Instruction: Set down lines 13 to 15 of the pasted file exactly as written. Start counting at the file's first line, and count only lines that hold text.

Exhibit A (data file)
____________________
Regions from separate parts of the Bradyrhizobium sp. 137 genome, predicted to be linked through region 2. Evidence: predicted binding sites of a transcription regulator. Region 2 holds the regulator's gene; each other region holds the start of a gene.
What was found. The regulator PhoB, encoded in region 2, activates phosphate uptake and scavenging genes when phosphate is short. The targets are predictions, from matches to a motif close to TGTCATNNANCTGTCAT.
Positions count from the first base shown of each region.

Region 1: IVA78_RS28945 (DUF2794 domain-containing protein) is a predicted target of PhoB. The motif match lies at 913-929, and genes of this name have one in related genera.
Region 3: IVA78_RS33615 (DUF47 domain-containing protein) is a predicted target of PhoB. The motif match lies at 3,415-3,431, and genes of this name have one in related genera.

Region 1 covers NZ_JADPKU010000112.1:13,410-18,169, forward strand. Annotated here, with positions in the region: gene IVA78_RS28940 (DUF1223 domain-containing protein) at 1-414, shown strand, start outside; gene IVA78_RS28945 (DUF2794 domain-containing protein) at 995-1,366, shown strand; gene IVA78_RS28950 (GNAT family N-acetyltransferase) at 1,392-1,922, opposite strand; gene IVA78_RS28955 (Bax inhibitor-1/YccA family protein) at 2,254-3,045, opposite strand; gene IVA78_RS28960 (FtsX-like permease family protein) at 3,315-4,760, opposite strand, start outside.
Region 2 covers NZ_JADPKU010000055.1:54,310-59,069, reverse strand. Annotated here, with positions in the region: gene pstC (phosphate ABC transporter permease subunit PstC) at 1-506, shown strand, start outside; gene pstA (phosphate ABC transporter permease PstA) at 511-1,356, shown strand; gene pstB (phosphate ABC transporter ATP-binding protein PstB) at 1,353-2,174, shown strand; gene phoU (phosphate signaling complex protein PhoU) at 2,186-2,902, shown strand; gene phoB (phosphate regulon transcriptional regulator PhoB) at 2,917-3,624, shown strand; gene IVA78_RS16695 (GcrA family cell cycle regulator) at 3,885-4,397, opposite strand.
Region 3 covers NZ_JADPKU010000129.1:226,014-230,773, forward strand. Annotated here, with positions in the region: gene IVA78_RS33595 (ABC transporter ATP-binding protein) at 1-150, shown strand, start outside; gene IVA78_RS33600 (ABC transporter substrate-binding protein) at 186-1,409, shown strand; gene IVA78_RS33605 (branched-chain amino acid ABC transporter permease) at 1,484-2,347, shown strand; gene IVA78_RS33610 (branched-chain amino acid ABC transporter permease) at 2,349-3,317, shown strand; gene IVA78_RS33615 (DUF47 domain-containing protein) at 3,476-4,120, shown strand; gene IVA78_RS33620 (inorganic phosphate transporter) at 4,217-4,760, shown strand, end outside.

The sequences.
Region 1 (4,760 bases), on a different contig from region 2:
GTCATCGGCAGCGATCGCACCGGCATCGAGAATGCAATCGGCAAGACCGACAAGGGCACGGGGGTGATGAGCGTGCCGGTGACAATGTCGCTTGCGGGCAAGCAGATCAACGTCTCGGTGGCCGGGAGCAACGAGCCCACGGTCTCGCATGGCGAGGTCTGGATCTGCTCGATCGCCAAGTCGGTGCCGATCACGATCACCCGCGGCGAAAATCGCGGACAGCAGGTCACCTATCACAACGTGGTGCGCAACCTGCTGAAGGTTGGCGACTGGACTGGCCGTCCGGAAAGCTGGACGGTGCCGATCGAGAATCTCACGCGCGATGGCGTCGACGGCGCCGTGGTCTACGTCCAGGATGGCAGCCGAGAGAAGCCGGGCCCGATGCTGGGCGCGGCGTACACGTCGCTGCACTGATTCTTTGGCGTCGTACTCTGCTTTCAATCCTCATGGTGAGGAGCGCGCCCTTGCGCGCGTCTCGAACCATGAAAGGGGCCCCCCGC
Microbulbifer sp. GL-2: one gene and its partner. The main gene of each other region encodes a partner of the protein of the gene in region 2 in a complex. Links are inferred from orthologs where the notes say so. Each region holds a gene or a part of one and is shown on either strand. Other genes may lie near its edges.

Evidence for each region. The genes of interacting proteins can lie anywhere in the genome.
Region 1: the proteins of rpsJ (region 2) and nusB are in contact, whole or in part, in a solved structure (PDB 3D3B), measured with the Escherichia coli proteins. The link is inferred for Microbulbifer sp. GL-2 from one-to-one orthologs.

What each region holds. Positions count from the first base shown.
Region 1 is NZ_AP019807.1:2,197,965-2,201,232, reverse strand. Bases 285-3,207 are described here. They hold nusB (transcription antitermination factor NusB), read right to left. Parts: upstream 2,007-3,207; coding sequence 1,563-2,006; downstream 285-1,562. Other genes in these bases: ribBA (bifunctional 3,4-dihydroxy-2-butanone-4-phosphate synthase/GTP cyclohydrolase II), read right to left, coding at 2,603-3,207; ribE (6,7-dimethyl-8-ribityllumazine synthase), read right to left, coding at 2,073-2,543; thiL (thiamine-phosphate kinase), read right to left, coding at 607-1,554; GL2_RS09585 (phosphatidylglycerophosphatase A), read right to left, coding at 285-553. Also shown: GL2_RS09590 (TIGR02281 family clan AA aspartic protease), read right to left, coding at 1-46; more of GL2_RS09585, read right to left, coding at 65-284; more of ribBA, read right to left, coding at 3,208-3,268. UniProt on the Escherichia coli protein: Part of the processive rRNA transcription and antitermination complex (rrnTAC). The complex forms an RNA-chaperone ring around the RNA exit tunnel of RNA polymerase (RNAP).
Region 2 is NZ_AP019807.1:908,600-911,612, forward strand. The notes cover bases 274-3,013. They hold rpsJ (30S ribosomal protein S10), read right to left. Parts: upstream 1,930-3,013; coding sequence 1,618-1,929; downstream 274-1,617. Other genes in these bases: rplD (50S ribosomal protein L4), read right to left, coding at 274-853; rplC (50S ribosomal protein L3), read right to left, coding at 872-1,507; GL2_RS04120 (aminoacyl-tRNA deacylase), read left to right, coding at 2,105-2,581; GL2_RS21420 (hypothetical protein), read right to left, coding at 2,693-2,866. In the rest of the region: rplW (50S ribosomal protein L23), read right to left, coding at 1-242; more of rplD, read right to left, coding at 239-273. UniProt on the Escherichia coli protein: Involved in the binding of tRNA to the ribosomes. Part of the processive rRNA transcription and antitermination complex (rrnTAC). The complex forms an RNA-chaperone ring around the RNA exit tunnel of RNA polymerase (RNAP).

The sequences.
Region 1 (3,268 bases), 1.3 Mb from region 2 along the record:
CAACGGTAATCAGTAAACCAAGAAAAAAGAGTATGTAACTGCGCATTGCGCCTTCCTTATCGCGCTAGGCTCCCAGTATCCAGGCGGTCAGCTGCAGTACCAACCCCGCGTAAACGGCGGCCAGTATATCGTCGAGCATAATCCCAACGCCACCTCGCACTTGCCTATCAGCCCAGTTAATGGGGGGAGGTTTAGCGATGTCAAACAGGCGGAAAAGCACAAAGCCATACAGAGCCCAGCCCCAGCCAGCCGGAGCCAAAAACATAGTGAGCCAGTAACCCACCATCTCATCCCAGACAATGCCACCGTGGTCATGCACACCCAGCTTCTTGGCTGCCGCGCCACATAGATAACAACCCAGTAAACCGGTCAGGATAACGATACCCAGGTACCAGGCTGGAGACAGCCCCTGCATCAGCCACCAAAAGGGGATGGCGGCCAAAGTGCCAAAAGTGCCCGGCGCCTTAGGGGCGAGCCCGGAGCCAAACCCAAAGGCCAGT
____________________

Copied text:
Evidence for each region. The genes of interacting proteins can lie anywhere in the genome.
Region 1: the proteins of rpsJ (region 2) and nusB are in contact, whole or in part, in a solved structure (PDB 3D3B), measured with the Escherichia coli proteins. The link is inferred for Microbulbifer sp. GL-2 from one-to-one orthologs.

What each region holds. Positions count from the first base shown.